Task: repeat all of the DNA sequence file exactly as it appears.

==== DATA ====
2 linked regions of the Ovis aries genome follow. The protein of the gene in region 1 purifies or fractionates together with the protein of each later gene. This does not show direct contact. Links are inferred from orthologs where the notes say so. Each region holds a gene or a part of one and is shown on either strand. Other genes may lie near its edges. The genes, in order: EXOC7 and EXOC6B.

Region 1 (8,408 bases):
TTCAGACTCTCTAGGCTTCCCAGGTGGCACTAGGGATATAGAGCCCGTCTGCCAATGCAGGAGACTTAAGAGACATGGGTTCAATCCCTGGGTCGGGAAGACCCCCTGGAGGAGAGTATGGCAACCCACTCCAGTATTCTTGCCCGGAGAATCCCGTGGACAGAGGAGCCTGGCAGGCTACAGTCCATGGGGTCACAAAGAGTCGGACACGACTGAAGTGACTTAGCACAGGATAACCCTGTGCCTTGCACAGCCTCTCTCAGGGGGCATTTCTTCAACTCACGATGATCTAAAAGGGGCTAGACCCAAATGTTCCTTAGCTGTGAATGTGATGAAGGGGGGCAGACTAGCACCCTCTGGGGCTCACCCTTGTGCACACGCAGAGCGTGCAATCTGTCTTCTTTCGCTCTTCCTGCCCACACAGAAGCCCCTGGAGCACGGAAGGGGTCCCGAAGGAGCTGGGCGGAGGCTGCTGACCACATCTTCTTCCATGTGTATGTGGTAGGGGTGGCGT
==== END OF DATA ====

2 linked regions of the Ovis aries genome follow. The protein of the gene in region 1 purifies or fractionates together with the protein of each later gene. This does not show direct contact. Links are inferred from orthologs where the notes say so. Each region holds a gene or a part of one and is shown on either strand. Other genes may lie near its edges. The genes, in order: EXOC7 and EXOC6B.

Region 1 (8,408 bases):
TTCAGACTCTCTAGGCTTCCCAGGTGGCACTAGGGATATAGAGCCCGTCTGCCAATGCAGGAGACTTAAGAGACATGGGTTCAATCCCTGGGTCGGGAAGACCCCCTGGAGGAGAGTATGGCAACCCACTCCAGTATTCTTGCCCGGAGAATCCCGTGGACAGAGGAGCCTGGCAGGCTACAGTCCATGGGGTCACAAAGAGTCGGACACGACTGAAGTGACTTAGCACAGGATAACCCTGTGCCTTGCACAGCCTCTCTCAGGGGGCATTTCTTCAACTCACGATGATCTAAAAGGGGCTAGACCCAAATGTTCCTTAGCTGTGAATGTGATGAAGGGGGGCAGACTAGCACCCTCTGGGGCTCACCCTTGTGCACACGCAGAGCGTGCAATCTGTCTTCTTTCGCTCTTCCTGCCCACACAGAAGCCCCTGGAGCACGGAAGGGGTCCCGAAGGAGCTGGGCGGAGGCTGCTGACCACATCTTCTTCCATGTGTATGTGGTAGGGGTGGCGT